CR 11 provides, in pertinent part:
Every pleading, motion, and legal memorandum of a party represented by an attorney shall be dated and signed by at least one attorney of record in the attorney's individual name . . . The signature of a party or of an attorney constitutes a certificate by the party or attorney that the party or attorney has read the pleading, motion, or legal memorandum; that to the best of the party's or attorney's knowledge, information, and belief, formed after reasonable inquiry it is well grounded in fact and is warranted by existing law or a good faith argument for the extension, modification, or reversal of existing law, and that it is not interposed for any improper purpose . . .
The rule goes on to authorize sanctions against any party or attorney who signs a document in violation of its terms. See Skilcraft Fiberglass, Inc. v. Boeing Co., 72 Wn. App. 40, 44, 863 P.2d 573 (1993).
According to the Supreme Court, CR 11 addresses two types of filings: (1) those which are "not `well grounded in fact and . . . warranted by . . . law'", and (2) those which are interposed for "any improper purpose". Bryant v. Joseph Tree, Inc., 119 Wn.2d 210, 217, 829 P.2d 1099 (1992); see also Biggs v. Vail, 124 Wn.2d 193, 876 P.2d 448 (1994). Here, we are dealing only with the first type.
 Addressing the first type, Bryant said the "purpose behind CR 11 is to deter baseless filings and to curb abuses of the judicial system", but not "to chill an attorney's enthusiasm or creativity in pursuing factual or legal theories." 119 Wn.2d at 219. It then stated:
Complaints which are "grounded in fact" and "warranted by existing law or a good faith argument for the extension, modification, or reversal of existing law" are not "baseless" claims, and are therefore not the proper subject of CR 11 sanctions. The purpose behind the rule is to deter baseless filings, not filings which may have merit . . .
If a complaint lacks a factual or legal basis, the court cannot impose CR 11 sanctions unless it also finds that the attorney who signed and filed the complaint failed to conduct a reasonable inquiry into the factual and legal basis of the claim . . .
 Essentially, Bryant establishes a 2-part test for determining whether a filing is not well grounded in fact or law. It holds that a "pleading, motion or legal memorandum" may be subject to CR 11 sanctions if it is both (1) "baseless" and (2) signed without reasonable inquiry. See Townsend v. Holman Consulting Corp., 929 F.2d 1358, 1362 (9th Cir. 1990) (same); Lockhart v. Greive, 66 Wn. App. 735, 743-44, 834 P.2d 64 (1992). A filing is "baseless" if (a) not well grounded in fact, or (b) not warranted by (i) existing law or (ii) a good faith argument for the alteration of existing law. Bryant, 119 Wn.2d at 219-20.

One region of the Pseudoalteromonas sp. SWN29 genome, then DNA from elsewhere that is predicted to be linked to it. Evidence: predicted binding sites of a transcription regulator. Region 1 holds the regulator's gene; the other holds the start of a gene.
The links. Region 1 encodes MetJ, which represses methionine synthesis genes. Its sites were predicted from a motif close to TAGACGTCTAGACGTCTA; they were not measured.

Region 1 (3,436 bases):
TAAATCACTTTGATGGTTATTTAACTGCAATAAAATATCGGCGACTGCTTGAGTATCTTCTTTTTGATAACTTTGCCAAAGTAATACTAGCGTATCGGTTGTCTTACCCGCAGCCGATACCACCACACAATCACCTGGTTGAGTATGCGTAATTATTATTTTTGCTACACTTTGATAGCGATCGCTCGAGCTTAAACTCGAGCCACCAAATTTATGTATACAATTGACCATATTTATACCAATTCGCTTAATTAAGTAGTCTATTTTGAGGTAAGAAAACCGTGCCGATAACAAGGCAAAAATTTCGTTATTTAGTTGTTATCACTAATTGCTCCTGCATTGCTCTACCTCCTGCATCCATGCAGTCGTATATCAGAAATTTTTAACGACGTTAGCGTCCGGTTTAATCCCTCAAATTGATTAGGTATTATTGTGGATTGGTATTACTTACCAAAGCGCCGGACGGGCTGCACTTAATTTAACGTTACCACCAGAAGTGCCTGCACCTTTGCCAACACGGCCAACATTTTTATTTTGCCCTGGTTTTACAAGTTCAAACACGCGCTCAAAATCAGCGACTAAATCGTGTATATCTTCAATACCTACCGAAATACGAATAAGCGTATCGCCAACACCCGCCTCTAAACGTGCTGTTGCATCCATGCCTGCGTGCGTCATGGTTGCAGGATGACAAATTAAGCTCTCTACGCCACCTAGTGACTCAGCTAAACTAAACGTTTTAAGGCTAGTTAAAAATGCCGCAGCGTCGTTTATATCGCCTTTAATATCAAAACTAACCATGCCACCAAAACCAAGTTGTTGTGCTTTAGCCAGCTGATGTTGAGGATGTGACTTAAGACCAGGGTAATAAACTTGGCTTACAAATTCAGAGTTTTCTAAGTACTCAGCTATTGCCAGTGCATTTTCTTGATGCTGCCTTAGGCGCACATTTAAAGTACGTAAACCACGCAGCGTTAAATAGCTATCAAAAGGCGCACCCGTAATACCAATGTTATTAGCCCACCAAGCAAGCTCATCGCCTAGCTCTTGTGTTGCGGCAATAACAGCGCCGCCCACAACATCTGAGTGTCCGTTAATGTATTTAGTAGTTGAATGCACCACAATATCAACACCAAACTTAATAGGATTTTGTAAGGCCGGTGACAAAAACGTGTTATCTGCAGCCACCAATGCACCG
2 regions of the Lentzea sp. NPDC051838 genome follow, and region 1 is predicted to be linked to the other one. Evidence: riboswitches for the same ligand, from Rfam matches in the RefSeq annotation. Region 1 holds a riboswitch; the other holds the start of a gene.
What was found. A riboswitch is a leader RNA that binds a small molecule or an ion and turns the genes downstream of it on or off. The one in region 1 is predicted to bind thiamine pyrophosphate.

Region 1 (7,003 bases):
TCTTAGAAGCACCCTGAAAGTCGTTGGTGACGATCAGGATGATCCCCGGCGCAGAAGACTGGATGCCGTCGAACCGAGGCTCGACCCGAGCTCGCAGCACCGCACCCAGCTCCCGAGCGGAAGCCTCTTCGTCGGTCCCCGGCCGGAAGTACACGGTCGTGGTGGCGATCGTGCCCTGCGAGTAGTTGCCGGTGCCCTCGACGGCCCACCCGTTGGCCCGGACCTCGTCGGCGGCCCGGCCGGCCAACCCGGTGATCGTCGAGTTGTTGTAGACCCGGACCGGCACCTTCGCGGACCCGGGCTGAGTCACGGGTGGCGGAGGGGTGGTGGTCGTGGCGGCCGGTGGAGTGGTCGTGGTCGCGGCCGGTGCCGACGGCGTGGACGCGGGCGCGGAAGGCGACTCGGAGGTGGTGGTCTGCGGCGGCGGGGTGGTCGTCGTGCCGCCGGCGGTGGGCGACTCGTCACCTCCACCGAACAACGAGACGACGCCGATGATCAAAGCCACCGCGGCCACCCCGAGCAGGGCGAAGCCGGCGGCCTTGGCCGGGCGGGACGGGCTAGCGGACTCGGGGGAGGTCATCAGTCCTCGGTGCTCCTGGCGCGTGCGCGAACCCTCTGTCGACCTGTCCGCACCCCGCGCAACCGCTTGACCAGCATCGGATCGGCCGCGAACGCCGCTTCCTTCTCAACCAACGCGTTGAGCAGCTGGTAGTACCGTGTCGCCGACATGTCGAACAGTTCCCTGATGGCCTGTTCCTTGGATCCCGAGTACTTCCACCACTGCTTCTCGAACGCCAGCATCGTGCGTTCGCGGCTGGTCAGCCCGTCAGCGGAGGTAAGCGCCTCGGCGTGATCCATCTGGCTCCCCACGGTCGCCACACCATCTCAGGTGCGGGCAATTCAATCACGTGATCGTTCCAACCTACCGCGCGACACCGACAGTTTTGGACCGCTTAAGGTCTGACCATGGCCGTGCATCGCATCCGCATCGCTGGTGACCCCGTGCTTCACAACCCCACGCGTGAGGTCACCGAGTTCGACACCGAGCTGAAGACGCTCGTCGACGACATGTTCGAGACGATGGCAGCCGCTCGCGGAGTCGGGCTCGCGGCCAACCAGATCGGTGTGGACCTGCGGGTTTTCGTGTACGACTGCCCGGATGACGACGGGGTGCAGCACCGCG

In light of Bryant, the question here is whether Hicks's opposition to Edwards's motions to disqualify was "baseless" in the sense that it was not warranted by a good faith argument for the extension of existing law. Our answer is no, for the following reasons.
First, there is no clear Washington authority on whether an attorney is permitted to act as Hicks did here. Although Edwards relies on RPC 1.7 and RPC 1.9, neither of those rules is specific, and each is open to interpretation.
Second, authority from other jurisdictions is not uniform. Most cases indicate that an attorney should not act as Hicks did here, but at least one case is to the contrary. Thus, in Robinson v. Snell's Limbs Braces of New Orleans, Inc., 538 So.2d 1045, 1048-49 (La. Ct. App. 1989), the plaintiff brought a shareholder's derivative action alleging that individual directors had looted the corporation. Later, the plaintiff sought to disqualify opposing counsel from representing individual directors and the corporation. After discussing Model Rule of Professional Conduct 1.13 (1983), the court noted that there were no reported Louisiana decisions "construing the conflict of interest provisions of the Model Rules in light of a representation by a law firm of both the corporation and the individual defendants in a derivative action." 538 So.2d at 1048. The court then noted that the corporation is the ultimate beneficiary in a derivative action, in that any money recovered is returned to the corporation for the benefit of all shareholders. The court thus held:
Cannon v. U.S. Acoustics Corp., 398 F. Supp. 209, 216 n. 10 (N.D. Ill. 1975) ("This consent rationale seems peculiarly inapplicable to a derivative suit, because the corporation must consent through the directors, who . . . are the individual defendants"), aff'd in part, rev'd in part, 532 F.2d 1118 (7th Cir. 1976); Clark v. Lomas Nettleton Fin. Corp., 79 F.R.D. 658 (N.D. Tex. 1978) (citing Cannon and similar cases); Frank v. Ducy, 1986 WL 1964, at *2 (N.D. Ill. No. 85C9642, Feb. 10, 1986) ("Courts have been increasingly reluctant to permit a single lawyer or law firm to represent both a corporation and the individual directors in shareholder's derivative actions"); Horowitz v. Horowitz, 151 A.D.2d 646, 542 N.Y.S.2d 708 (1989); Tydings v. Berk Enters., 80 Md. App. 634, 639, 565 A.2d 390, 393 (1989) ("Representation of a corporation as an entity and the majority of its directors, individually, creates a possible conflict of interest for the attorney, particularly where the corporation's interests are adverse to those of the directors") (citing Model Rules of Professional Conduct); Rowen v. LeMars Mut. Ins. Co., 230 N.W.2d 905, 914-15 (Iowa 1975) ("It is also well established that a potential conflict of interest exists when the same law firm attempts to represent the nominal corporate defendant in a derivative action while at the same time representing the corporate insiders accused of wrongdoing") (citing numerous cases).